Meanwhile, Frank von Hippel, Senior Research Physicist at Princeton University, who served the Assistant Director for National Security in the White House Office of Science and Technology Policy, commented on what exactly the Western countries are putting into the concept of the “Russian threat.”
According to him, there are two perceived Russian threats to NATO countries, and one of them is “potential seizure of portions of NATO countries populated by Russian speakers.”
“The primary concern for NATO countries is in the Baltic States. In Estonia and Latvia, about one quarter of the populations are ethnic Russians who immigrated during Soviet times,” the expert said and added that some feel discriminated against by the national majorities, creating local dissatisfactions.
“The second concern is hackers based in Russia have carried out attacks on Baltic energy infrastructure as they have in Ukraine,” he explained.
From his point of view, dialogue and the reduction of threats is “always the best option.”
“The Soviet Union feared and Russia still fears that NATO could become and aggressive rather than defensive alliance and would much prefer non-NATO buffer states to its West. It has that in Belarus and Ukraine at the moment. NATO has formed from states that feared Soviet expansionism and the East European countries that joined NATO after the Cold War still fear Russian expansionism,” Frank von Hippel said.
“At the end of World War II, there were similar fears in Poland of West Germany trying to get back the territories that the Soviet Union gave to Poland after the end of World War II in exchange for the Polish territories. […] Fortunately, the ‘Ostpolitik’ movement won within Germany. Germany and Poland reconciled and the militaries within Germany and Poland do not worry about each other. There needs to be a similar reconciliation process between Russia and Ukraine and Russia and Georgia. Then, perhaps, Ukraine and Georgia will no longer feel a need to join NATO and NATO-Russia tensions could fade away,” former White House adviser suggested.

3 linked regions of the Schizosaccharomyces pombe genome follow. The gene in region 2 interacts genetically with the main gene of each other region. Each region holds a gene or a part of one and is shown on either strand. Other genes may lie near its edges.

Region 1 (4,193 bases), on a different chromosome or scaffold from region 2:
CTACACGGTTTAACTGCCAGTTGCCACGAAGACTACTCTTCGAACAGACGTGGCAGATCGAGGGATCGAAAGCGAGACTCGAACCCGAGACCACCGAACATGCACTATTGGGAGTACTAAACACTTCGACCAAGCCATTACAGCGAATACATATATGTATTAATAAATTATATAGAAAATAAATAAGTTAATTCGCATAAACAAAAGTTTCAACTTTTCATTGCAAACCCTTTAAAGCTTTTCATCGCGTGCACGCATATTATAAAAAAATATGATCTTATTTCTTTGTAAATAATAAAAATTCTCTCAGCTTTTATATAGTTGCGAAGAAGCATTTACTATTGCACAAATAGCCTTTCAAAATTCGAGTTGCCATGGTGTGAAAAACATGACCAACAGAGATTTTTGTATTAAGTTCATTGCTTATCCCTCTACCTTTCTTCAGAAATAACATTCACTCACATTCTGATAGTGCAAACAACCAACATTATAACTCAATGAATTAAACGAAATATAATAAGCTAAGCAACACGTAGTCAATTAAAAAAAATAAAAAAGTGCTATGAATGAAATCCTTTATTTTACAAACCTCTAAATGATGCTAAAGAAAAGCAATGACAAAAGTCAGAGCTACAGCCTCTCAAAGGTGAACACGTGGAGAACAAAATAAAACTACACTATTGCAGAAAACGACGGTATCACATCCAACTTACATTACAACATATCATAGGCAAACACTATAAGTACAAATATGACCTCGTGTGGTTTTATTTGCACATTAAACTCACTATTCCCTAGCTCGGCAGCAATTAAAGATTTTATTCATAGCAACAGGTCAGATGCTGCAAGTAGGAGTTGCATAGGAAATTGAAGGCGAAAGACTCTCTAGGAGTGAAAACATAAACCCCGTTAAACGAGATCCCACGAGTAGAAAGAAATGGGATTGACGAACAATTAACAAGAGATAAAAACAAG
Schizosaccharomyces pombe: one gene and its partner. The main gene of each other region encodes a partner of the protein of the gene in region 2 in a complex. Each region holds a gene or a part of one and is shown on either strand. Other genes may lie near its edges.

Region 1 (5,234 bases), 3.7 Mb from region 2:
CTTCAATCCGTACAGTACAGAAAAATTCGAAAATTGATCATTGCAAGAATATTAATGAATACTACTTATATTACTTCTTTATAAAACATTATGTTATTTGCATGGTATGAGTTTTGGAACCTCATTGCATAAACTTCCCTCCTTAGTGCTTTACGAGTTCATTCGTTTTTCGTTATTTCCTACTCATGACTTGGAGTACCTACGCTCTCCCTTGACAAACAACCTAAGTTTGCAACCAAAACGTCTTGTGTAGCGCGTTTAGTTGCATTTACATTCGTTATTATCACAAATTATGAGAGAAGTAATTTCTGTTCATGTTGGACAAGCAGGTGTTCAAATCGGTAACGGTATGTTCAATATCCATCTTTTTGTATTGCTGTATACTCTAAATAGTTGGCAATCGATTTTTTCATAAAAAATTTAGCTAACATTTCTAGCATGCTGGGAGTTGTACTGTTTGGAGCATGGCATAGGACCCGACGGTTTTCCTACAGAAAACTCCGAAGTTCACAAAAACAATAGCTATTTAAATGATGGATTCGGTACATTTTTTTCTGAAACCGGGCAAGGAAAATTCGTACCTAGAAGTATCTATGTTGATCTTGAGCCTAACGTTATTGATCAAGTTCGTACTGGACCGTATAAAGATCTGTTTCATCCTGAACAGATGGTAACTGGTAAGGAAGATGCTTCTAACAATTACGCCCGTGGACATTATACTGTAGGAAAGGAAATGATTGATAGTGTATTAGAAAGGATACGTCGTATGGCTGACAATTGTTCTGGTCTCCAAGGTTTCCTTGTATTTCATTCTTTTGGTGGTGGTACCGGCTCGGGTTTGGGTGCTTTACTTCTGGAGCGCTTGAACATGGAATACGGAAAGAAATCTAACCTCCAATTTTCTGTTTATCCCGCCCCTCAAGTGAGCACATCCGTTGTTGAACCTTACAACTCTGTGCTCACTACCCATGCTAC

Edward Lozansky, American political scientist of Russian origin, President and Founder of the American University in Moscow, believes that the existence of NATO was called into question after the collapse of the USSR and the dissolution of the Warsaw Pact.
“Well, all the reasons for the continued funding of this alliance, which was created to protect the West from communist expansion, have disappeared. Nevertheless, NATO not only did not dissolve itself, but also began to actively expand from 16 members in 1991 to 30 at present, plus three more that declared their aspirations to NATO – Bosnia and Herzegovina, Georgia and Ukraine,” the expert reminded.
In his opinion, the main reasons for this development of events were the economy and geopolitics. The economic reason, in his opinion, was best explained back in 1987 by the former US Ambassador to Moscow George Kennan, who was called the architect of the Cold War.
“Were the Soviet Union to sink tomorrow under the waters of the ocean, the American military-industrial complex would have to remain, substantially unchanged, until some other adversary could be invented. Anything else would be an unacceptable shock to the American economy,” he quoted the American diplomat.
As for geopolitics, according to Edward Lozansky, the United States does not want to give up the hegemonic role of the world leader and regards NATO as an instrument to maintain it.
“Dialogue, of course, is necessary, and it seems that some steps in this direction are being taken after the June meeting of Putin and Biden in Geneva. However, the so-called ‘Washington swamp’ in every possible way prevents this and continues to incite anti-Russian hysteria in Congress, the media, against Nord Stream 2, as well as using Ukraine for the same purposes,” the political scientist concluded.